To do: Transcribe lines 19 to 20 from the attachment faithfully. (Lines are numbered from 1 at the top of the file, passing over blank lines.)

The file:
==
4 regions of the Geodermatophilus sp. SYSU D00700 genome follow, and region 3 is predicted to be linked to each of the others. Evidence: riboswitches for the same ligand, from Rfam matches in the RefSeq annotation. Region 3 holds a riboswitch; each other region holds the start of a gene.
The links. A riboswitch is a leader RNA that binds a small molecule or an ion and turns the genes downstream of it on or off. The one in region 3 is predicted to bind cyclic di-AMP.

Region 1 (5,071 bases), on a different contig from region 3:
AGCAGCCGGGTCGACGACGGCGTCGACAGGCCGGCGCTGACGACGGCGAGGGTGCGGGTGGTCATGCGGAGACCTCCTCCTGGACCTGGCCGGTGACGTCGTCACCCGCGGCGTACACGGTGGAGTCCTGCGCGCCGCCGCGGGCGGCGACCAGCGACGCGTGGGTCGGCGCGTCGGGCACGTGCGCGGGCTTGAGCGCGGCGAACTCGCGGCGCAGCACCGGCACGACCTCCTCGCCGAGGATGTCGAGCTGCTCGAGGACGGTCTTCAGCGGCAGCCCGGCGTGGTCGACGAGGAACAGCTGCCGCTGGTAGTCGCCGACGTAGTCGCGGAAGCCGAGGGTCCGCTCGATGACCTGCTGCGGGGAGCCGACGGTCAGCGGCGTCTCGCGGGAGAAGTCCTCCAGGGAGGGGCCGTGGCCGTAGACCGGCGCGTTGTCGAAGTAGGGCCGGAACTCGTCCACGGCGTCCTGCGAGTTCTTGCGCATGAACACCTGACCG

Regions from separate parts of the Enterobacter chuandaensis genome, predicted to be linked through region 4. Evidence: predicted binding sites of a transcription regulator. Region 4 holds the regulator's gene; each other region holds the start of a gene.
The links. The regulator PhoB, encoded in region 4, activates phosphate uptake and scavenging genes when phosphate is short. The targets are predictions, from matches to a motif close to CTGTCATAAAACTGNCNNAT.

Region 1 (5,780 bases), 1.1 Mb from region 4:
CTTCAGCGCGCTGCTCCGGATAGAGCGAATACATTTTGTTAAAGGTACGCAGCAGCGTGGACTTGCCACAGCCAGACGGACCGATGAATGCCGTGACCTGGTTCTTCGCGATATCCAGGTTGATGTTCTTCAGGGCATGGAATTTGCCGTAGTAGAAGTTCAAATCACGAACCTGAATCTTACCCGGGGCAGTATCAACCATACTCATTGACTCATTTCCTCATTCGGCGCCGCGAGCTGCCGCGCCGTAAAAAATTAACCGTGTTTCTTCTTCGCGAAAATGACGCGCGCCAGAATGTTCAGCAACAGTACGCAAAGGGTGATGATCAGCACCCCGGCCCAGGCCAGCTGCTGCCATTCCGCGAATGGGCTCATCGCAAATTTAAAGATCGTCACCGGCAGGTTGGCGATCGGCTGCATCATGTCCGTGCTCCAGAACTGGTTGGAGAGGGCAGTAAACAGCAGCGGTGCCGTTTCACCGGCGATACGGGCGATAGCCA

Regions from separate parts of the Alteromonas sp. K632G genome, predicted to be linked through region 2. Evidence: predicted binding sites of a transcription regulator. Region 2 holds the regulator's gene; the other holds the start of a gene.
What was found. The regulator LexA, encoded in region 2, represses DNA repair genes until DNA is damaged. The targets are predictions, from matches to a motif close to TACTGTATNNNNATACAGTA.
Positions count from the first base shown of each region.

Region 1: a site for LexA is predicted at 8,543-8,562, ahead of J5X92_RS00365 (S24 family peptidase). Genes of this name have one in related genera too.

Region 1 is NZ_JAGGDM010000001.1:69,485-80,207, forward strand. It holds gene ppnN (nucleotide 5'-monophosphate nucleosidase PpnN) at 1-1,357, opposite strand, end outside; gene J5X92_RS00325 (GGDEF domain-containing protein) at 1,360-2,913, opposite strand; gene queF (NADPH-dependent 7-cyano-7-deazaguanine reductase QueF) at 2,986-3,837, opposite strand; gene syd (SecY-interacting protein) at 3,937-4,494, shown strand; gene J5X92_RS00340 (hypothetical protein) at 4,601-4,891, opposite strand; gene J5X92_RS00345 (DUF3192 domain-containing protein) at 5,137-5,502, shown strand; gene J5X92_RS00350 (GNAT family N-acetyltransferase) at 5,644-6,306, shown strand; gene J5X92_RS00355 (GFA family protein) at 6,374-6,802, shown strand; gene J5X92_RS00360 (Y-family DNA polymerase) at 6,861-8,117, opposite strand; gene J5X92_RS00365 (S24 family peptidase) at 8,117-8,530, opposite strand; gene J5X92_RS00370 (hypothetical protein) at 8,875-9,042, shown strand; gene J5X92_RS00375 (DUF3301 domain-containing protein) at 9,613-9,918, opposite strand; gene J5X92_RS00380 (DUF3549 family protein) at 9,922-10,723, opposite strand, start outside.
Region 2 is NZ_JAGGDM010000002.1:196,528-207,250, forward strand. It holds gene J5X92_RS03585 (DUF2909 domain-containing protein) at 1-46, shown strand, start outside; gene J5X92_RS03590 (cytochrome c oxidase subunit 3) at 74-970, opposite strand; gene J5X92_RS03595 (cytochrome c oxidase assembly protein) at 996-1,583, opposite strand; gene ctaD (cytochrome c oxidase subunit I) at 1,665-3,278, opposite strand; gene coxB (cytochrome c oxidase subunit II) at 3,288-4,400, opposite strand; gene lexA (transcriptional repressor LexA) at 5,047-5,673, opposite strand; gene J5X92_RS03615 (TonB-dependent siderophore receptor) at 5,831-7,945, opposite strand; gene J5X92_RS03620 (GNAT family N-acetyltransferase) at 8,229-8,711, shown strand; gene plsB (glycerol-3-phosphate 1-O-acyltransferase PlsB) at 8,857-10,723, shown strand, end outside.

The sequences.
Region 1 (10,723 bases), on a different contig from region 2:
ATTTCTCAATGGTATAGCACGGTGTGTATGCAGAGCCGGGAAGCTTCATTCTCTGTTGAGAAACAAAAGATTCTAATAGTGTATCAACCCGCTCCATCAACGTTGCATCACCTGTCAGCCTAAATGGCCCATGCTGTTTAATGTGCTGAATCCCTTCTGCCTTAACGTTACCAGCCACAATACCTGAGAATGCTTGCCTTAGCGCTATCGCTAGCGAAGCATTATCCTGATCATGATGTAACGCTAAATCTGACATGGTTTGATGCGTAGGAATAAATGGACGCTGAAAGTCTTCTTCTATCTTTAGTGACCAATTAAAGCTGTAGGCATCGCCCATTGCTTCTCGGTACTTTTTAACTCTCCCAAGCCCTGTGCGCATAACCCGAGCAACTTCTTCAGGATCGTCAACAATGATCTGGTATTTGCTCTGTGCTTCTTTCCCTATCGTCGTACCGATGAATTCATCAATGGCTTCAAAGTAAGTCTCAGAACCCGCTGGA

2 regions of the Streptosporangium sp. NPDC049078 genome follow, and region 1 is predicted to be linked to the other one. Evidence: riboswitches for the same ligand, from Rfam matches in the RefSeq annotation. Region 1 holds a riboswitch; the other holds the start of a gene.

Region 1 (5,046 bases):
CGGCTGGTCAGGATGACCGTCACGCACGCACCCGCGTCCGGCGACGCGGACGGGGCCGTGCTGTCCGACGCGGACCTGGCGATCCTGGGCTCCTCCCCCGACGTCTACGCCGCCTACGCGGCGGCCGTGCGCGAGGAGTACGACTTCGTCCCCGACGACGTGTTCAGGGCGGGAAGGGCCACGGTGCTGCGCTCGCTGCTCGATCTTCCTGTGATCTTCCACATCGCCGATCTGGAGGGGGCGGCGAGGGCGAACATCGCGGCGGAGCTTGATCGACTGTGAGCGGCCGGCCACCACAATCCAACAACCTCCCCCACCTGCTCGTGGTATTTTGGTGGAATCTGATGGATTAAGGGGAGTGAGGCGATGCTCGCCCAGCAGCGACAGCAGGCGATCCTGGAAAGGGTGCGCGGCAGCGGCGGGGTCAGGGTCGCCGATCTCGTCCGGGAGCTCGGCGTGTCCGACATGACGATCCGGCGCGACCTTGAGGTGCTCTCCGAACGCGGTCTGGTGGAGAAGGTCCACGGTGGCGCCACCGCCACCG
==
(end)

Region 1 (5,046 bases):
CGGCTGGTCAGGATGACCGTCACGCACGCACCCGCGTCCGGCGACGCGGACGGGGCCGTGCTGTCCGACGCGGACCTGGCGATCCTGGGCTCCTCCCCCGACGTCTACGCCGCCTACGCGGCGGCCGTGCGCGAGGAGTACGACTTCGTCCCCGACGACGTGTTCAGGGCGGGAAGGGCCACGGTGCTGCGCTCGCTGCTCGATCTTCCTGTGATCTTCCACATCGCCGATCTGGAGGGGGCGGCGAGGGCGAACATCGCGGCGGAGCTTGATCGACTGTGAGCGGCCGGCCACCACAATCCAACAACCTCCCCCACCTGCTCGTGGTATTTTGGTGGAATCTGATGGATTAAGGGGAGTGAGGCGATGCTCGCCCAGCAGCGACAGCAGGCGATCCTGGAAAGGGTGCGCGGCAGCGGCGGGGTCAGGGTCGCCGATCTCGTCCGGGAGCTCGGCGTGTCCGACATGACGATCCGGCGCGACCTTGAGGTGCTCTCCGAACGCGGTCTGGTGGAGAAGGTCCACGGTGGCGCCACCGCCACCG